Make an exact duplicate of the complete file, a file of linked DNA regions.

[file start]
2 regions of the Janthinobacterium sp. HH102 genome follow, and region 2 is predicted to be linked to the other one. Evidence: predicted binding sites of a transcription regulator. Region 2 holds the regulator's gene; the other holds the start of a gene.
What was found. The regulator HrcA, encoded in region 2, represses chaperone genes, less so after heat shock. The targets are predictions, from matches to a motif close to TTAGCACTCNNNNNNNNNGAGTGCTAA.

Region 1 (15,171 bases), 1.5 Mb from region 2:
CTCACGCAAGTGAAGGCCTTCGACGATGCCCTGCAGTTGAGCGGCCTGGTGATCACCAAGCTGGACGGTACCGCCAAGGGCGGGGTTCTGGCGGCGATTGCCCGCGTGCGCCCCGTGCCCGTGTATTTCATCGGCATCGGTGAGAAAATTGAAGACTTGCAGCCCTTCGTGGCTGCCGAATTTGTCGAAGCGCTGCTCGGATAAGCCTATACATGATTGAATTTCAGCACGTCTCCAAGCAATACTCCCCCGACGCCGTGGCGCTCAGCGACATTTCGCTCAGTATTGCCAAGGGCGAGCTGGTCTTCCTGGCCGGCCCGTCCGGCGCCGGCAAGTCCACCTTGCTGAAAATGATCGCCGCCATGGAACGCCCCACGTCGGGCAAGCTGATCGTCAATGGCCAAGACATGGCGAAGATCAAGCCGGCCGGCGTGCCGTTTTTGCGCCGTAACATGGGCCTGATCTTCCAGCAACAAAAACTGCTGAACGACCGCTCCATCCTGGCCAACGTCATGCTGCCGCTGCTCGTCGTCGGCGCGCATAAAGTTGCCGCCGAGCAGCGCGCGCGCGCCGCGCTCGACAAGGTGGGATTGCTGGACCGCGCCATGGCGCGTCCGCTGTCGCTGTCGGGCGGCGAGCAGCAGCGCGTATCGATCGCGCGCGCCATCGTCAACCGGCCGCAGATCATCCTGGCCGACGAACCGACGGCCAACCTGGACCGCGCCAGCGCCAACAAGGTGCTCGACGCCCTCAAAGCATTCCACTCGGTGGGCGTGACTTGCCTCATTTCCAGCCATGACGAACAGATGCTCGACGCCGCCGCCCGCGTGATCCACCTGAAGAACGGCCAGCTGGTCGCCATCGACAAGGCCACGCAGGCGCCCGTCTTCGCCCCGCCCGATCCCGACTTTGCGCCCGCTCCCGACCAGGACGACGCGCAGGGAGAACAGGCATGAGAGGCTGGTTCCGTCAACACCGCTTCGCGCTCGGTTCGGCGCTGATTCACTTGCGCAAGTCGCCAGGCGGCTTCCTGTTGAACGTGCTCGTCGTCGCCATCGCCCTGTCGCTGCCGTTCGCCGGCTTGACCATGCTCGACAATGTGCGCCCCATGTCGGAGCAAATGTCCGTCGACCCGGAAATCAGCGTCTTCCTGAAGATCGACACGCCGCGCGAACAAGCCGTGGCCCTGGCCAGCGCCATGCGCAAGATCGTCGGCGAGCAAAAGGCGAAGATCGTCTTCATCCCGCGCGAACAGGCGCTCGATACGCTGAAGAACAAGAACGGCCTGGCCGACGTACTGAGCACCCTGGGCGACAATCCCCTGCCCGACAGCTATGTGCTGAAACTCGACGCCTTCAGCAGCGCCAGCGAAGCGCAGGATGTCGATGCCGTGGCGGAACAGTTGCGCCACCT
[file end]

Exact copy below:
2 regions of the Janthinobacterium sp. HH102 genome follow, and region 2 is predicted to be linked to the other one. Evidence: predicted binding sites of a transcription regulator. Region 2 holds the regulator's gene; the other holds the start of a gene.
What was found. The regulator HrcA, encoded in region 2, represses chaperone genes, less so after heat shock. The targets are predictions, from matches to a motif close to TTAGCACTCNNNNNNNNNGAGTGCTAA.

Region 1 (15,171 bases), 1.5 Mb from region 2:
CTCACGCAAGTGAAGGCCTTCGACGATGCCCTGCAGTTGAGCGGCCTGGTGATCACCAAGCTGGACGGTACCGCCAAGGGCGGGGTTCTGGCGGCGATTGCCCGCGTGCGCCCCGTGCCCGTGTATTTCATCGGCATCGGTGAGAAAATTGAAGACTTGCAGCCCTTCGTGGCTGCCGAATTTGTCGAAGCGCTGCTCGGATAAGCCTATACATGATTGAATTTCAGCACGTCTCCAAGCAATACTCCCCCGACGCCGTGGCGCTCAGCGACATTTCGCTCAGTATTGCCAAGGGCGAGCTGGTCTTCCTGGCCGGCCCGTCCGGCGCCGGCAAGTCCACCTTGCTGAAAATGATCGCCGCCATGGAACGCCCCACGTCGGGCAAGCTGATCGTCAATGGCCAAGACATGGCGAAGATCAAGCCGGCCGGCGTGCCGTTTTTGCGCCGTAACATGGGCCTGATCTTCCAGCAACAAAAACTGCTGAACGACCGCTCCATCCTGGCCAACGTCATGCTGCCGCTGCTCGTCGTCGGCGCGCATAAAGTTGCCGCCGAGCAGCGCGCGCGCGCCGCGCTCGACAAGGTGGGATTGCTGGACCGCGCCATGGCGCGTCCGCTGTCGCTGTCGGGCGGCGAGCAGCAGCGCGTATCGATCGCGCGCGCCATCGTCAACCGGCCGCAGATCATCCTGGCCGACGAACCGACGGCCAACCTGGACCGCGCCAGCGCCAACAAGGTGCTCGACGCCCTCAAAGCATTCCACTCGGTGGGCGTGACTTGCCTCATTTCCAGCCATGACGAACAGATGCTCGACGCCGCCGCCCGCGTGATCCACCTGAAGAACGGCCAGCTGGTCGCCATCGACAAGGCCACGCAGGCGCCCGTCTTCGCCCCGCCCGATCCCGACTTTGCGCCCGCTCCCGACCAGGACGACGCGCAGGGAGAACAGGCATGAGAGGCTGGTTCCGTCAACACCGCTTCGCGCTCGGTTCGGCGCTGATTCACTTGCGCAAGTCGCCAGGCGGCTTCCTGTTGAACGTGCTCGTCGTCGCCATCGCCCTGTCGCTGCCGTTCGCCGGCTTGACCATGCTCGACAATGTGCGCCCCATGTCGGAGCAAATGTCCGTCGACCCGGAAATCAGCGTCTTCCTGAAGATCGACACGCCGCGCGAACAAGCCGTGGCCCTGGCCAGCGCCATGCGCAAGATCGTCGGCGAGCAAAAGGCGAAGATCGTCTTCATCCCGCGCGAACAGGCGCTCGATACGCTGAAGAACAAGAACGGCCTGGCCGACGTACTGAGCACCCTGGGCGACAATCCCCTGCCCGACAGCTATGTGCTGAAACTCGACGCCTTCAGCAGCGCCAGCGAAGCGCAGGATGTCGATGCCGTGGCGGAACAGTTGCGCCACCT